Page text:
>>> from pysparse.sparse import poisson
>>> n = 5
>>> A = poisson.poisson1d(n)
>>> print A # Original matrix
ll_mat(general, [5,5]):
2.000000 -1.000000 -------- -------- --------
-1.000000 2.000000 -1.000000 -------- --------
-------- -1.000000 2.000000 -1.000000 --------
-------- -------- -1.000000 2.000000 -1.000000
-------- -------- -------- -1.000000 2.000000
>>> print A[n-1:1:-1,1:n-1] # Rows 2 through n-1 in reverse order,
>>> # second through one before last col
ll_mat(general, [3,3]):
-------- -------- -1.000000
-------- -1.000000 2.000000
-1.000000 2.000000 -1.000000
>>> print A[::-1,:] # Reverse row order
ll_mat(general, [5,5]):
-------- -------- -------- -1.000000 2.000000
-------- -------- -1.000000 2.000000 -1.000000
-------- -1.000000 2.000000 -1.000000 --------
-1.000000 2.000000 -1.000000 -------- --------
2.000000 -1.000000 -------- -------- --------
>>> print A[:,::-1] # Reverse col order (same as above b/c A is symmetric)
ll_mat(general, [5,5]):
-------- -------- -------- -1.000000 2.000000
-------- -------- -1.000000 2.000000 -1.000000
-------- -1.000000 2.000000 -1.000000 --------
-1.000000 2.000000 -1.000000 -------- --------
2.000000 -1.000000 -------- -------- --------
>>> print A[::-1,::-1] # Reverse row and col order (same as original matrix)
ll_mat(general, [5,5]):
2.000000 -1.000000 -------- -------- --------
-1.000000 2.000000 -1.000000 -------- --------
-------- -1.000000 2.000000 -1.000000 --------
-------- -------- -1.000000 2.000000 -1.000000
-------- -------- -------- -1.000000 2.000000
>>> print A[1:3,3:] # Rows 1 and 2, cols 3 and up
ll_mat(general, [2,2]):
-------- --------
-1.000000 --------
>>> print A[::2,::2] # Every other row and col
ll_mat(general, [3,3]):
2.000000 -------- --------
-------- 2.000000 --------
-------- -------- 2.000000
Keep in mind that as always with Python slices, the final index is never included. Note also that slicing always returns a general matrix. Even though it might be symmetric, both triangles are stored. Finally, slicing should be applied to general matrices. If applied to symmetric matrices, only a partial result is returned.
Fancy indexing can also be done with Python lists:
>>> print A[ [1,4,2,0], ::2]
ll_mat(general, [4,3]):
-1.000000 -1.000000 --------
-------- -------- 2.000000
-------- 2.000000 --------
2.000000 -------- --------
>>> p = [1,4,2,0]
>>> q = [0,2,4]
>>> print A[p,q]
ll_mat(general, [4,3]):
-1.000000 -1.000000 --------
-------- -------- 2.000000
-------- 2.000000 --------
2.000000 -------- --------
or with integer Numpy arrays:
>>> idx0 = numpy.array([1,4,2,0], dtype=numpy.int)
>>> idx1 = numpy.array([0,2,4], dtype=numpy.int)
>>> print A[idx0,idx1]
ll_mat(general, [4,3]):
-1.000000 -1.000000 --------
-------- -------- 2.000000
-------- 2.000000 --------
2.000000 -------- --------
Finally, fancy indexing can be used to assign the same numerical value to a submatrix:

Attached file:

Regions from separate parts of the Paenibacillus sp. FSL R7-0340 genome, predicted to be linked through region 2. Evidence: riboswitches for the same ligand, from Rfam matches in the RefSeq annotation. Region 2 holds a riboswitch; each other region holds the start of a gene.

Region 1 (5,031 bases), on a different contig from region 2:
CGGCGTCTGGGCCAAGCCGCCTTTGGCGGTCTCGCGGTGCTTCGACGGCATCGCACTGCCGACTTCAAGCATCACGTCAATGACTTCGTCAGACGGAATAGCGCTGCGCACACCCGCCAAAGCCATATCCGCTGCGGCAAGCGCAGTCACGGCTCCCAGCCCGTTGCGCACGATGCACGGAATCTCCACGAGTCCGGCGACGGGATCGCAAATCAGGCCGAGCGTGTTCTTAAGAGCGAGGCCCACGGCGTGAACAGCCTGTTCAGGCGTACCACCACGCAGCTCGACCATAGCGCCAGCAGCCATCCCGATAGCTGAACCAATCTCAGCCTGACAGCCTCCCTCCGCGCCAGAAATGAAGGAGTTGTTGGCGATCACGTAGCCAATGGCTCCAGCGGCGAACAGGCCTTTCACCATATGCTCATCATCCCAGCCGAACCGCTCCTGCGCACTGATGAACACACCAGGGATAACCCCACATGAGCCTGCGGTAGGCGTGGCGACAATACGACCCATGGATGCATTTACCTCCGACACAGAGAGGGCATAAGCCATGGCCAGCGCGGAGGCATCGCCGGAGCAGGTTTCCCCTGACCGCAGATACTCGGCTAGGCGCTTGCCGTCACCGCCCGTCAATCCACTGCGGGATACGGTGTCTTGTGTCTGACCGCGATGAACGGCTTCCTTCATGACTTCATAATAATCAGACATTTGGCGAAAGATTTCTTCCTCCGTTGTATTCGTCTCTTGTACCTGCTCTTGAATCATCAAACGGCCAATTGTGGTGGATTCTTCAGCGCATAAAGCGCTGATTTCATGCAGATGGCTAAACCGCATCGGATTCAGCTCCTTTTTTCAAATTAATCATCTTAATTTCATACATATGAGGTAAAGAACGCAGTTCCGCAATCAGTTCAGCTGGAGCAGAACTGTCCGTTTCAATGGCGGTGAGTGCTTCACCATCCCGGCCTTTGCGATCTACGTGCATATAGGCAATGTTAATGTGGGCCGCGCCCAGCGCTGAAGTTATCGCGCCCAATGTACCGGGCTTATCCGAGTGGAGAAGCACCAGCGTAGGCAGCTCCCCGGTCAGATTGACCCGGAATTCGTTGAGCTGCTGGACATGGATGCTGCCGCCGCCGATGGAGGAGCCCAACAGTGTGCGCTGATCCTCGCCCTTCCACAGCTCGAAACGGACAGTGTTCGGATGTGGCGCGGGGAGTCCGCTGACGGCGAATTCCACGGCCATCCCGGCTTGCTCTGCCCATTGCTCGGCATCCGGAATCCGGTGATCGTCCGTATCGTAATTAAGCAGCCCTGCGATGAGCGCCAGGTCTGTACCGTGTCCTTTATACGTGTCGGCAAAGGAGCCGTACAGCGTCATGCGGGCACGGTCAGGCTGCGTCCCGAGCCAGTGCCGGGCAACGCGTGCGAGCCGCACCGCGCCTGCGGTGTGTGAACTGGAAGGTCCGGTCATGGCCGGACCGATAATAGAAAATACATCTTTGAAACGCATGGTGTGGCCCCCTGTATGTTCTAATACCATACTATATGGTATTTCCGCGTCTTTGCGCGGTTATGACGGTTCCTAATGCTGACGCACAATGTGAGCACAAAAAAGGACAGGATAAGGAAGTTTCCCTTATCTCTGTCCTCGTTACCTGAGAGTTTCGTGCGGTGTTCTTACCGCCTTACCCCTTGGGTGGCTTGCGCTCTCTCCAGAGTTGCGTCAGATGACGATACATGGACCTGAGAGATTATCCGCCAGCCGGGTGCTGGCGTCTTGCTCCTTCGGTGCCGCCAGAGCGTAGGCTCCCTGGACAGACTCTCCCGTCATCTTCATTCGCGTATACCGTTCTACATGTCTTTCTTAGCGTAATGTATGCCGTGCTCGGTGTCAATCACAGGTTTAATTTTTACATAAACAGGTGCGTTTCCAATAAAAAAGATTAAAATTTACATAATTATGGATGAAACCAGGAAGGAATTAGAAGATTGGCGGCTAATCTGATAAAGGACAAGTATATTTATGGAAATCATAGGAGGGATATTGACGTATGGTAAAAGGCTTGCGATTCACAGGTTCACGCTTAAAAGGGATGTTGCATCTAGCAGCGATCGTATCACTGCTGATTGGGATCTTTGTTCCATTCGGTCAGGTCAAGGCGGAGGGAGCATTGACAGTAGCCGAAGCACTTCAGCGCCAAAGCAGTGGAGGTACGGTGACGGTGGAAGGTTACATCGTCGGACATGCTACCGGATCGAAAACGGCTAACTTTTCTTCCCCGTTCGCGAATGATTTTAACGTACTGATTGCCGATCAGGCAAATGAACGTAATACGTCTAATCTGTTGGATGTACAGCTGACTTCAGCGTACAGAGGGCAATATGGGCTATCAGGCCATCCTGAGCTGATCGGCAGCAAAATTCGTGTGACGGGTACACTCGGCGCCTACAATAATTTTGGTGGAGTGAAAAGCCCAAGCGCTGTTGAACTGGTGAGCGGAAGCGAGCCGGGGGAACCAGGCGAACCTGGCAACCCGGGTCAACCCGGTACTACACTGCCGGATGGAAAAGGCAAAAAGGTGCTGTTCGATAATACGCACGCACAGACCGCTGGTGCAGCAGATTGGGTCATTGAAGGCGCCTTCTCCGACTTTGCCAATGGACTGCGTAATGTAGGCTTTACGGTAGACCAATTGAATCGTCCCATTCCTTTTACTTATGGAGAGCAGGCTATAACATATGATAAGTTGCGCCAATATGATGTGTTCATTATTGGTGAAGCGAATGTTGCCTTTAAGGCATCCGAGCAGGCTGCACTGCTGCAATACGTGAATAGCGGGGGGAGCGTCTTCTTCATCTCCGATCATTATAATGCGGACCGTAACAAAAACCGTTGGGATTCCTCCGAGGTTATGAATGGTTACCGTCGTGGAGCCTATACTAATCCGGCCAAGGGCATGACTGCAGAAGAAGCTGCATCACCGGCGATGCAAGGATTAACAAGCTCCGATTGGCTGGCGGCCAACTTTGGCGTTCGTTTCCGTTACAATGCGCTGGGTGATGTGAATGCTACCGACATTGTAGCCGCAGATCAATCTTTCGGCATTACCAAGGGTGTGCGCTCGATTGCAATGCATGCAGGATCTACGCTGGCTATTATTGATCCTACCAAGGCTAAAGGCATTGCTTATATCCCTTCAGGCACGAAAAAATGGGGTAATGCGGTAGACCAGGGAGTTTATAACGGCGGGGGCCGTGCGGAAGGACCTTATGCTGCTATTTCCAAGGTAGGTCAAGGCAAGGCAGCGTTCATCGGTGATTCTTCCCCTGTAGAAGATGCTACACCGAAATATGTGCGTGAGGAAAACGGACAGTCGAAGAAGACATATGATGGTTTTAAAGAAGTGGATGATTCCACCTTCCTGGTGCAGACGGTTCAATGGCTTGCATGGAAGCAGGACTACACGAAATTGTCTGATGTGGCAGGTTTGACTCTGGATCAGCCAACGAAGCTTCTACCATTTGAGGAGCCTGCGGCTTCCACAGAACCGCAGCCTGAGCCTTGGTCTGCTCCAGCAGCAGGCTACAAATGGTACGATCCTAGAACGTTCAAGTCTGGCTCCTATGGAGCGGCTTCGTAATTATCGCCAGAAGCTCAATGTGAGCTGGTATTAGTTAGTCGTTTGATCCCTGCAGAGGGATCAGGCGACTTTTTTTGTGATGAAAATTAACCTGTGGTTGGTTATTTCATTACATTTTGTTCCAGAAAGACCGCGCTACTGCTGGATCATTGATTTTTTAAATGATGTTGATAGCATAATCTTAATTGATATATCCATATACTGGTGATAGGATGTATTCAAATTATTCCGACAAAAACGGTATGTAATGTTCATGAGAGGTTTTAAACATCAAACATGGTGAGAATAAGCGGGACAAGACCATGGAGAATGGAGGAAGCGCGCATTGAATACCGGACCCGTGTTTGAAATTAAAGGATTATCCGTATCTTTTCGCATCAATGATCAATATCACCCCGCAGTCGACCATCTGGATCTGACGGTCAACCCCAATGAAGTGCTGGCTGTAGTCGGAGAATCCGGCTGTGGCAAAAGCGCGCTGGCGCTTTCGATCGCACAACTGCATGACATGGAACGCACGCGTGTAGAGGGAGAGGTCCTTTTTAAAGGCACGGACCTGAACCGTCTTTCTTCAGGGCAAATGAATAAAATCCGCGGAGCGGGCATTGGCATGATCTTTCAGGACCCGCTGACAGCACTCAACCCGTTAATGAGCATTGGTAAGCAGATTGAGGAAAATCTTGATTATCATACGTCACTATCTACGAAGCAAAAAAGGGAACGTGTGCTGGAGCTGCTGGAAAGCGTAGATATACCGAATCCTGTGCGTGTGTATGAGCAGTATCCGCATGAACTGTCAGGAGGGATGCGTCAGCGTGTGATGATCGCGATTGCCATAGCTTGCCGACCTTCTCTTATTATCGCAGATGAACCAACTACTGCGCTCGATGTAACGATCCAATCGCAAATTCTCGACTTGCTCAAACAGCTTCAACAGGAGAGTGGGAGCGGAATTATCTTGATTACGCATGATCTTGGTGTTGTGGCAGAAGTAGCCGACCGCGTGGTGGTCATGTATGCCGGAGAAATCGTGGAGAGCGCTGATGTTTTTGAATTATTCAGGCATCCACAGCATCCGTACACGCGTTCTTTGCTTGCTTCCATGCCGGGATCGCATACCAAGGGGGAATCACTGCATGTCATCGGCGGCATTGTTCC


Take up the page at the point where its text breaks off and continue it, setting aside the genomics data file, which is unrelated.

>>> A[:3,:3] = 7 # Assign value 7.0 to a principal submatrix
>>> print A
ll_mat(general, [5,5]):
7.000000 7.000000 7.000000 -------- --------
7.000000 7.000000 7.000000 -------- --------
7.000000 7.000000 7.000000 -1.000000 --------
-------- -------- -1.000000 2.000000 -1.000000
-------- -------- -------- -1.000000 2.000000
Notice however that although the slice [0:3] appears to amount to the list [0,1,2], the assignments A[:3,:3]=7 and A.put([7,7,7], [0,1,2], [0,1,2]) produce very different results.
Warning
For large-scale matrices, fancy indexing is most efficient when both index sets have the same type: two Python slices or two Python lists. When the index sets have different types, index arrays are built internally and this results in a performance hit.
A general sparse matrix class in linked-list format which also allows the representation of symmetric matrices. Only the lower triangle of a symmetric matrix is kept in memory for efficiency.
Returns a 2-tuple containing the shape of the matrix \(\mathbf{A}\), i.e. the number of rows and columns.
Returns the number of non-zero entries stored in matrix \(\mathbf{A}\). If \(\mathbf{A}\) is stored in symmetric format, only the number of non-zero entries in the lower triangle (including the diagonal) are returned.
Returns true (a non-zero integer) if matrix \(\mathbf{A}\) is stored in the symmetric LL format, i.e. only the non-zero entries in the lower triangle are stored. Returns false (zero) if matrix \(\mathbf{A}\) is stored in the general LL format.
Computes the sparse matrix-vector product \(\mathbf{y} := \mathbf{A} \mathbf{x}\) where \(\mathbf{x}\) and \(\mathbf{y}\) are double precision, rank-1 NumPy arrays of appropriate size.
Computes the transposed sparse matrix-vector product \(\mathbf{y} := \mathbf{A}^T \mathbf{x}\) where \(\mathbf{x}\) and \(\mathbf{y}\) are double precision, rank-1 NumPy arrays of appropriate size. For sss_mat objects matvec_transp is equivalent to matvec.
This method converts a sparse matrix in linked list format to compressed sparse row format. Returns a newly allocated csr_mat object, which results from converting matrix \(\mathbf{A}\).